Israel's Defense Minister Admits Iran Poses No Nuclear Threat
October 31, 2012
John Glaser / AntiWar.com
Israeli Defense Minister Ehud Barak now agrees with the assessment of Western intelligence organizations that Iran has pulled back its nuclear ambitions by allocating its medium-enriched uranium for civilian purposes. But despite the absence of any immediate threat -- and despite the fact that 80% of the Israeli population is firmly opposed to an unprovoked Israeli attach on Iran -- Barak still insists on keeping the threat of military action "on the table."
Israeli DM: Iran Has Pulled Back From Nuclear Bomb Goal
John Glaser / AntiWar.com
(October 30, 2012) -- Israeli Defense Minister Ehud Barak said Tuesday that Iran has pulled back its nuclear ambitions by allocating its medium-enriched uranium for civilian purposes earlier this year, but insisted on keeping the threat of military action on the table.
Barak was reiterating official Israeli statements from earlier this month which acknowledged the IAEA's recent findings that Iran on several recent occasions has used the 20 percent enriched uranium -- the highest it has and the portion of the program which most riled hawks in the West -- to manufacture fuel rods for research for cancer treatment.
This use is exactly the use that Iran has stated its 20 percent enriched uranium is for, as opposed to what war-mongers in Israel and the United States claimed it was for, a creeping nuclear weapons program.
Senior Israeli officials said the IAEA's findings matched with their own intelligence and Iran's progress towards nuclear weapons was set back by "eight to ten months." This amount of time is considerable especially when one takes into account the US intelligence consensus which says that Iran had already been up to four years away from having a deliverable nuclear weapon from that point that the decision to develop one was made, which has not happened yet.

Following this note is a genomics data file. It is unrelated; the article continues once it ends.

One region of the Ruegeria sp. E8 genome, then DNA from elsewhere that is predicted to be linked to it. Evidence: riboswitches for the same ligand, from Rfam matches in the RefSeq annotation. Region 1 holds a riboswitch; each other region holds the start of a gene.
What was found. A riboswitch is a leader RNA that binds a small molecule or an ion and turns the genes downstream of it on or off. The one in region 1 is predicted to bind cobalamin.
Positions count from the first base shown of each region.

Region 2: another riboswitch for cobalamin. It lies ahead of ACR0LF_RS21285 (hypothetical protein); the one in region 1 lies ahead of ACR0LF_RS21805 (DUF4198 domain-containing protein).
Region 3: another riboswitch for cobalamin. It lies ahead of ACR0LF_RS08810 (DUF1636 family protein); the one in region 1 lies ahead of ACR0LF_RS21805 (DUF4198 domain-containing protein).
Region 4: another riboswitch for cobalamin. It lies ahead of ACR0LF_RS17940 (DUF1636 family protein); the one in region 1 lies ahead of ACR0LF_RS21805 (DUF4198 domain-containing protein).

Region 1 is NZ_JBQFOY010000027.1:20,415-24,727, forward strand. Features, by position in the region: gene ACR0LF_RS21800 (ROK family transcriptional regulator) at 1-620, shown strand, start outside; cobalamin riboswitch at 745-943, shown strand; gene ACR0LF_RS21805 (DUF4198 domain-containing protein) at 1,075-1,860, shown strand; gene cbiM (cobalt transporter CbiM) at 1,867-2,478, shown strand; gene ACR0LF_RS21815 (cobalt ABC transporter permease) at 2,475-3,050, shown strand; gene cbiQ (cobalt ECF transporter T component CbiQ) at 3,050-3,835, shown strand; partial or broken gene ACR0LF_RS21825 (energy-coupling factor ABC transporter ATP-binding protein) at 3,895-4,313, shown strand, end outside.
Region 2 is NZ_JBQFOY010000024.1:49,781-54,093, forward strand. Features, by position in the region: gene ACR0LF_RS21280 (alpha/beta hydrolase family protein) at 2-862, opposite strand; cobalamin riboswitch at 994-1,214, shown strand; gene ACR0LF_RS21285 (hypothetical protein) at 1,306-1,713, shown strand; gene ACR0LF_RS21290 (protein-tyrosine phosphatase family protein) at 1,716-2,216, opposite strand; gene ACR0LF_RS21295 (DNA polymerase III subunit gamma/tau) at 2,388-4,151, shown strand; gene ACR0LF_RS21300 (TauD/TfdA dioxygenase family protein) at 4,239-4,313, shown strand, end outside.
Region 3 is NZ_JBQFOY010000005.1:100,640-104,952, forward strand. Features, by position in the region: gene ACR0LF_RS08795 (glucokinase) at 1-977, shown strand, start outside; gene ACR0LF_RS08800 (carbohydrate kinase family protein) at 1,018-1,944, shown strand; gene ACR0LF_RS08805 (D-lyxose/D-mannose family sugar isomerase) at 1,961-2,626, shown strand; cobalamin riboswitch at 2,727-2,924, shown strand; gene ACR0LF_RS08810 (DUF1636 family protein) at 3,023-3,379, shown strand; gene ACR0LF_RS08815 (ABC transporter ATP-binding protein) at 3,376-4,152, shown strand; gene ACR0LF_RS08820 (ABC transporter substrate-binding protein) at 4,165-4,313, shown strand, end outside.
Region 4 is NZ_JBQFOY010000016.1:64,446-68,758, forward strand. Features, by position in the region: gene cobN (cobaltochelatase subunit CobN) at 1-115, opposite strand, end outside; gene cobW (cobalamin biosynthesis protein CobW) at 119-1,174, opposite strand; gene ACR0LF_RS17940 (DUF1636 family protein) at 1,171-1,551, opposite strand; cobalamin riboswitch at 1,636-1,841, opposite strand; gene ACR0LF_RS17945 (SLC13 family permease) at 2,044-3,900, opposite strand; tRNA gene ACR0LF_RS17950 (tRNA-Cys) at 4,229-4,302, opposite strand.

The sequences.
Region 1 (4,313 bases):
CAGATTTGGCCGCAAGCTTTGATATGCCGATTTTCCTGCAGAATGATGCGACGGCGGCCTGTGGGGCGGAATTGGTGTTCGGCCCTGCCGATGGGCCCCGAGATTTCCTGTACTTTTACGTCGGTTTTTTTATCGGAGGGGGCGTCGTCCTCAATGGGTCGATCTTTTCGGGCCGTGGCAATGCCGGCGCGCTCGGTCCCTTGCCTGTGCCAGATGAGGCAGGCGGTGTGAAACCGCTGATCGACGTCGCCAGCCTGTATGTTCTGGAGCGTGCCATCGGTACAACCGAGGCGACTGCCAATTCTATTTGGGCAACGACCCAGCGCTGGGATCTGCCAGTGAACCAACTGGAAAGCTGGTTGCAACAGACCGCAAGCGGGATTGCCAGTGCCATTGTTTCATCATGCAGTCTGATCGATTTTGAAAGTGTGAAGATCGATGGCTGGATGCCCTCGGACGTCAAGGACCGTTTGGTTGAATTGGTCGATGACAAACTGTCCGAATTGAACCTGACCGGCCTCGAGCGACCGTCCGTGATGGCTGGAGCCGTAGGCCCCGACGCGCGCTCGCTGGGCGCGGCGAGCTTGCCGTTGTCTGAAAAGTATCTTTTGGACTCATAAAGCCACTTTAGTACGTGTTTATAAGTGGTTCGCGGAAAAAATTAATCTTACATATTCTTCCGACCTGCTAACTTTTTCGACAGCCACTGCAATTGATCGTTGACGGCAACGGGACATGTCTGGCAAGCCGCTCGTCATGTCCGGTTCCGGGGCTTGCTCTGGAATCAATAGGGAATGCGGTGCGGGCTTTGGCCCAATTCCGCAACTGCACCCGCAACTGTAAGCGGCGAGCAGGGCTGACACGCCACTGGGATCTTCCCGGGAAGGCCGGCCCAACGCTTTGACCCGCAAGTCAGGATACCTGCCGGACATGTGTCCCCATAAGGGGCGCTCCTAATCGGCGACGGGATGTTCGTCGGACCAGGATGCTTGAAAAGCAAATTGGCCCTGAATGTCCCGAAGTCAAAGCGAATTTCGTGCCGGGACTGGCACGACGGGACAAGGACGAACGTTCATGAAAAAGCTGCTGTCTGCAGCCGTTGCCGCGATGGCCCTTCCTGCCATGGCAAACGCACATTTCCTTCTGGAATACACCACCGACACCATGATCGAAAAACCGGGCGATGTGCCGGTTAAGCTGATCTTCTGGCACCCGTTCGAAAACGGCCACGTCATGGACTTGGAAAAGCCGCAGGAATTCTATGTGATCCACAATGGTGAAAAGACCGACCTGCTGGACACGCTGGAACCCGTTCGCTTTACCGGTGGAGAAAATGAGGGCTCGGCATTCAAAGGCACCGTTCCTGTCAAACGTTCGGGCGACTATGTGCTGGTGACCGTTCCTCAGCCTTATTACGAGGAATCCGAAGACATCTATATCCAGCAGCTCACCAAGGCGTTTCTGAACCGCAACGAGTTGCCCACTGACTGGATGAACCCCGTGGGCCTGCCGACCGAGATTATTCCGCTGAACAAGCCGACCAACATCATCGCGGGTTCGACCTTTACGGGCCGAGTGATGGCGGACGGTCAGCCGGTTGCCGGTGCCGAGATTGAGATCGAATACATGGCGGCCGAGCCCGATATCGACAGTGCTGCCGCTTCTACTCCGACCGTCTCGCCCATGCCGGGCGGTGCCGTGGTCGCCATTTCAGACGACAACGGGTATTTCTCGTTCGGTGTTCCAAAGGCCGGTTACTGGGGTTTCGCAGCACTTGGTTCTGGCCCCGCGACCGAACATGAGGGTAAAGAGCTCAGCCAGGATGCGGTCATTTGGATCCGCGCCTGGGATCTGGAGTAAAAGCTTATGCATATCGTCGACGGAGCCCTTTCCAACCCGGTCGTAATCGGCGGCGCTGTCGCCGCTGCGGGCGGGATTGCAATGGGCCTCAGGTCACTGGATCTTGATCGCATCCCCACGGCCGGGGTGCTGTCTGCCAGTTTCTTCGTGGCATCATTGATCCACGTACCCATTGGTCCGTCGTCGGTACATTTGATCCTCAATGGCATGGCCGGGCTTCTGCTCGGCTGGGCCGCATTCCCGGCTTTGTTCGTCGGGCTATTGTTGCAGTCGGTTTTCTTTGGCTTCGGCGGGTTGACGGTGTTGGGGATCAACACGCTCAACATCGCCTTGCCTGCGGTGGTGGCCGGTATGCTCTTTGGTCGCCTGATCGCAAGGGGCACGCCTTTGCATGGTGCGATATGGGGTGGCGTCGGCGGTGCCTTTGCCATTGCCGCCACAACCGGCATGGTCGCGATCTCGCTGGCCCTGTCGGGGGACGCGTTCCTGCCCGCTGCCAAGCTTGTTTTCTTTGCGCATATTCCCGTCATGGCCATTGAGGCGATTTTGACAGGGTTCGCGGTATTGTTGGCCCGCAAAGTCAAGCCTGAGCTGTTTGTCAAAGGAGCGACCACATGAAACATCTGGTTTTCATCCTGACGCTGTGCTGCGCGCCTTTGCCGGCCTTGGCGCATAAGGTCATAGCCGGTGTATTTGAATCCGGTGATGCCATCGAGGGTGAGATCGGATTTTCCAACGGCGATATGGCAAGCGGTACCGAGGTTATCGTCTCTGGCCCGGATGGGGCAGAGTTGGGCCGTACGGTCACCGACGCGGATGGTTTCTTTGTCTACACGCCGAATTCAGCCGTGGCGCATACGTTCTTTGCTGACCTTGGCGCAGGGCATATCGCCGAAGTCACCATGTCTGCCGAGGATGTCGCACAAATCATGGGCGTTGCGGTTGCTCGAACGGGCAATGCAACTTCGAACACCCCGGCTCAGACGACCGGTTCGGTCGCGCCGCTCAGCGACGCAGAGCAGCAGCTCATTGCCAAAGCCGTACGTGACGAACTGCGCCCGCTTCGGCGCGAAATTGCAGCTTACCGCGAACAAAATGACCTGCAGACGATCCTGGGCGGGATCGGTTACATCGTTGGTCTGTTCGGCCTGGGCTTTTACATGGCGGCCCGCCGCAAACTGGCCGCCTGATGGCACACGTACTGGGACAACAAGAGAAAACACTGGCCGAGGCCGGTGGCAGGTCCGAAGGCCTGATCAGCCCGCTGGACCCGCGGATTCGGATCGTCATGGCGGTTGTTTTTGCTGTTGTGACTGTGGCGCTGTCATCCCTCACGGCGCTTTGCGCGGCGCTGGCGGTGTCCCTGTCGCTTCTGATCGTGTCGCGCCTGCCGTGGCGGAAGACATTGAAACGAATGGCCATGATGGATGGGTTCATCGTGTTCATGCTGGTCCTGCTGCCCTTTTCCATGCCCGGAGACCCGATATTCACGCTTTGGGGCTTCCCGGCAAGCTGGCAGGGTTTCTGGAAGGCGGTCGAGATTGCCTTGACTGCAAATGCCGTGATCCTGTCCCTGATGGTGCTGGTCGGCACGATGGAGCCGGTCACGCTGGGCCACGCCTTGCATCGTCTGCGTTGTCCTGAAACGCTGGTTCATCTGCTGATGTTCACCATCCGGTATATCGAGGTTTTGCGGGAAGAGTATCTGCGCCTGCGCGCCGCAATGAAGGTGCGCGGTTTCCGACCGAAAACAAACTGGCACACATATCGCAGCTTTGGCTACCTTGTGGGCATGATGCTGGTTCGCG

Barak offered some elementary analysis: "There could be at least three explanations. One is the public discourse about a possible Israeli or American operation deterred them from trying to come closer," he said.
"It could probably be a diplomatic gambit that they have launched in order to avoid this issue culminating before the American election, just to gain some time. It could be a way of telling the IAEA (International Atomic Energy Agency) ‘oh we comply with our commitments."
However Israeli leaders want to spin it, the fact is that even they now admit that an imminent threat of a nuclear-armed Iran is nonexistent.
Israel significantly dialed back its war propaganda on Iran in the last couple months. Not only did they seem to lose the diplomatic game with the Obama administration to try and pressure for an American-backed strike, but Israeli elections are coming up and even hawks like Barak and Prime Minister Benjamin Netanyahu have to quiet their war mongering to appeal to an Israeli population that overwhelmingly opposes a preventive strike on Iran. [See following story.]
Poll: 80% of Palestinians, Israelis Say
Attack on Iran Would Spark Regional War
John Glaser / AntiWar.com
(October 15, 2012) --Around 80 percent of respondents in a survey of both Israelis and Palestinians say that an Israeli strike against Iran's nuclear facilities would ignite a major regional war.
The poll was a joint effort of the Harry S. Truman Research Institute for the Advancement of Peace and the Department of Communication and Journalism at the Hebrew University, and the Palestinian Center for Policy and Survey Research.
In this case, public opinion in both Israel and Palestine falls in line with the general consensus in the US military and intelligence community. As a recent report by former government officials, national security experts and retired military officers concluded last month prompt large-scale Iranian retaliation that would spark an uncontrollable regional war.
The assessment is in line with previous estimates of the consequences of an attack. A declassified war simulation run by the Pentagon earlier this year forecasted such a "strike would lead to a wider regional war, which could draw in the United States" and would immediately get at least 200 Americans killed in Iran's retaliation, not to mention heavy Iranian and Israeli casualties.
Iran would probably attack US troops in neighboring Afghanistan, the Navy's Fifth Fleet in nearby Bahrain, and possibly other US assets in the Persian Gulf.
Up to 65 percent of Israelis in the poll said they were against US backing of an Israeli strike on Iran, an increase from 52 percent in June, while only 18 percent of Israelis said they supported an Israeli attack without US backing.
The poll also found that about 70 percent of Israelis and Palestinians believe the chances of establishing a Palestinian state in the next five years were low or nonexistent.
Additionally, 61 percent of Israelis and 52 percent of Palestinians said they support the two-state solution, which generally refers to territorial lines along the pre-1967 borders. Thirty-six percent of Israelis and 46 percent of Palestinians oppose such a settlement.
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